Small effect

● ○ ○

Acupuncture

Short- and intermediate-term function

9 RCTs

Small effect

● ○ ○

Short-, intermediate-, and long-term pain

8 RCTs

No difference

● ○ ○


Strength of evidence scale

● ● ● High: High confidence that the evidence reflects the true effect. Further research is very unlikely to change the confidence in the estimate of effect.

● ● ○ Moderate: Moderate confidence that the evidence reflects the true effect. Further research may change the confidence in the estimate of effect and may change the estimate.

● ○ ○ Low: Low confidence that the evidence reflects the true effect. Further research is likely to change the confidence in the estimate of effect and is likely to change the estimate.

○ ○ ○ Insufficient: Evidence either is unavailable or does not permit a conclusion.

RCT = randomized controlled trial.

Adapted from the Agency for Healthcare Research and Quality, Effective Health Care Program. Noninvasive nonpharmacological treatment for chronic pain: a systematic review. Agency for Healthcare Research and Quality; June 2018. Accessed September 15, 2018. https://effectivehealthcare.ahrq.gov/topics/nonpharma-treatment-pain/research-2018

CLINICAL BOTTOM LINE

Summary of Key Findings and Strength of Evidence for Chronic Neck Pain Interventions Compared with Usual Care, Placebo, Sham, Attention Control, or Waitlist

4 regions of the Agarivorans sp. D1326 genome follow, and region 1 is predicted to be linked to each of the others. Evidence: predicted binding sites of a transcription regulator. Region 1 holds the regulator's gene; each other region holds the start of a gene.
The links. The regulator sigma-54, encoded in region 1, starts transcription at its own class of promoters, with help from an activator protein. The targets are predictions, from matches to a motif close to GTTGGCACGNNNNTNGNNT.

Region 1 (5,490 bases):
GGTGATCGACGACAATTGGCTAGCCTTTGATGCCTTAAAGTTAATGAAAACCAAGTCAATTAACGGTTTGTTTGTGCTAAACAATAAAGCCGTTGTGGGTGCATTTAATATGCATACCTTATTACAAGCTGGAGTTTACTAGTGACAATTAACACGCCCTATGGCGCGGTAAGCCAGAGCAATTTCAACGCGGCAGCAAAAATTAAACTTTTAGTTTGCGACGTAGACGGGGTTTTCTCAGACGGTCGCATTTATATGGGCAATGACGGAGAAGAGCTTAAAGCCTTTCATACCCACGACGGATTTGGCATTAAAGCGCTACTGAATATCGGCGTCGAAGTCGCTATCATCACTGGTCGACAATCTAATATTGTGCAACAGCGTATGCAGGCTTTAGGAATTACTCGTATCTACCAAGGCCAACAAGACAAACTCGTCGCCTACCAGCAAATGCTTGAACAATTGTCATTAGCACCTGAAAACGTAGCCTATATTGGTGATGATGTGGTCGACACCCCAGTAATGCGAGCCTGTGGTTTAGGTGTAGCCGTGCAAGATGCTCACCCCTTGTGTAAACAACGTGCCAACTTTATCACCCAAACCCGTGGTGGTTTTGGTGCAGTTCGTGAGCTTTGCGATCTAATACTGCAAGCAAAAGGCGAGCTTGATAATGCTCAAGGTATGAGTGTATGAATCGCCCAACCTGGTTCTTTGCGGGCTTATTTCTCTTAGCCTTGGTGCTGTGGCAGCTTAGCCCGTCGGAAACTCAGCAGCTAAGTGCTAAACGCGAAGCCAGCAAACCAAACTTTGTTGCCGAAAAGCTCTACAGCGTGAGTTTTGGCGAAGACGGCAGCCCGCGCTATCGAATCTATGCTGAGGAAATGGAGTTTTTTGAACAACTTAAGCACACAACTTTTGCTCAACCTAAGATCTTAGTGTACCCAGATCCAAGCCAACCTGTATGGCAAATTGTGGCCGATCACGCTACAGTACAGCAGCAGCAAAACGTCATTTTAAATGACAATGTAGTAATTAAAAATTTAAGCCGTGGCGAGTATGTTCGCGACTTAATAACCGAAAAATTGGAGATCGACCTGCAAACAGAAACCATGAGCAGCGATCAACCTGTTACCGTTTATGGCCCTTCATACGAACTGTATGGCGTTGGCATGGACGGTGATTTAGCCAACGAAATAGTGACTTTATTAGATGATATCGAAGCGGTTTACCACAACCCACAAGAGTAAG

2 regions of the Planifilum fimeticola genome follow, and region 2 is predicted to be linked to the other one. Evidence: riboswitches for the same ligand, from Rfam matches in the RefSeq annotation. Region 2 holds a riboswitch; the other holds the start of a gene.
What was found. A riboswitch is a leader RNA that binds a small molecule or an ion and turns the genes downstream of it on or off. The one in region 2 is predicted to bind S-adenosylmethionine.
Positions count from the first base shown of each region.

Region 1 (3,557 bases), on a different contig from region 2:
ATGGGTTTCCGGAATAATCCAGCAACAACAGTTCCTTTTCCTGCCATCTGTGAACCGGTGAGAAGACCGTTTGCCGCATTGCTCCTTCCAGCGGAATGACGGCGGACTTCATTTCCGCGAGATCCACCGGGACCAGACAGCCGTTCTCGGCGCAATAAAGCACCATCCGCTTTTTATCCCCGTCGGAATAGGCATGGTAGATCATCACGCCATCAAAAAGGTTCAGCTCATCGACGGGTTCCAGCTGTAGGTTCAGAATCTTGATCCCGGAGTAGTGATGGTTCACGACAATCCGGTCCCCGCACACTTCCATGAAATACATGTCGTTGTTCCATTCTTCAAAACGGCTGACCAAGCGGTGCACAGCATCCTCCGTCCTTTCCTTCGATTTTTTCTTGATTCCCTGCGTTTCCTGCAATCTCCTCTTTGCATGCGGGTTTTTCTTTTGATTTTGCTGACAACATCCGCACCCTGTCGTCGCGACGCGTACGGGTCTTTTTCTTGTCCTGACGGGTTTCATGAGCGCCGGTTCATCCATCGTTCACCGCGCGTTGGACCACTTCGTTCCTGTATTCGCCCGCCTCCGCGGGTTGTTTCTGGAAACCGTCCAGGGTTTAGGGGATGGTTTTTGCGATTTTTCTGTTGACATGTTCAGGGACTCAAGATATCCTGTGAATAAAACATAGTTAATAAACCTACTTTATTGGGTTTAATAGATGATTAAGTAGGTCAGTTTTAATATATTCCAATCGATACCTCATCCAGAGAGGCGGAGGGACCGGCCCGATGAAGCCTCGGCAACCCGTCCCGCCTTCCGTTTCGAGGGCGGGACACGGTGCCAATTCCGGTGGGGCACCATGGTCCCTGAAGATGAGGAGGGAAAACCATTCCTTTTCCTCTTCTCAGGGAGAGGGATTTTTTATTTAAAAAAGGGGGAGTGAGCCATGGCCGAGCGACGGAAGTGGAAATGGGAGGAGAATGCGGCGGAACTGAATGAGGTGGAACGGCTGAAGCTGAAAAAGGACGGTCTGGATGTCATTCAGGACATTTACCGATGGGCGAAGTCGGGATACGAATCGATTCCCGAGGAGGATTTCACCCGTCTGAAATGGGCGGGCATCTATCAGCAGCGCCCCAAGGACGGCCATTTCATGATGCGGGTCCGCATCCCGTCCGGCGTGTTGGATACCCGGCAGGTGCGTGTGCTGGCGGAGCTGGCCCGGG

InterventionOutcomeStudiesStrength of evidence

Exercise

Short-term function

2 RCTs

No difference

● ○ ○

Short-term pain

4 RCTs

No difference

● ○ ○

Combination exercise

Short- and long-term function

2 RCTs

Small effect

● ○ ○

Short-term pain

2 RCTs

Small effect

● ○ ○

Physical therapist–led relaxation training

Short- and intermediate-term function

1 RCT

No difference

● ○ ○

Short- and intermediate-term pain

1 RCT

No difference

● ○ ○

Low-level laser therapy

Short-term function

2 RCTs

Moderate effect

● ● ○

Short-term pain

3 RCTs

Moderate effect

● ● ○

Massage

Short- and intermediate-term function

2 RCTs

No difference

● ○ ○

Mind-body practices

Short- and intermediate-term function

3 RCTs

Small effect

● ○ ○

Acupuncture

Short- and intermediate-term function

9 RCTs

Small effect

● ○ ○

Short-, intermediate-, and long-term pain

8 RCTs

No difference

● ○ ○


Strength of evidence scale

● ● ● High: High confidence that the evidence reflects the true effect. Further research is very unlikely to change the confidence in the estimate of effect.

● ● ○ Moderate: Moderate confidence that the evidence reflects the true

Address correspondence to Tyler W. Barreto, MD, at tylerbarreto@seamarchc.org. Reprints are not available from the authors.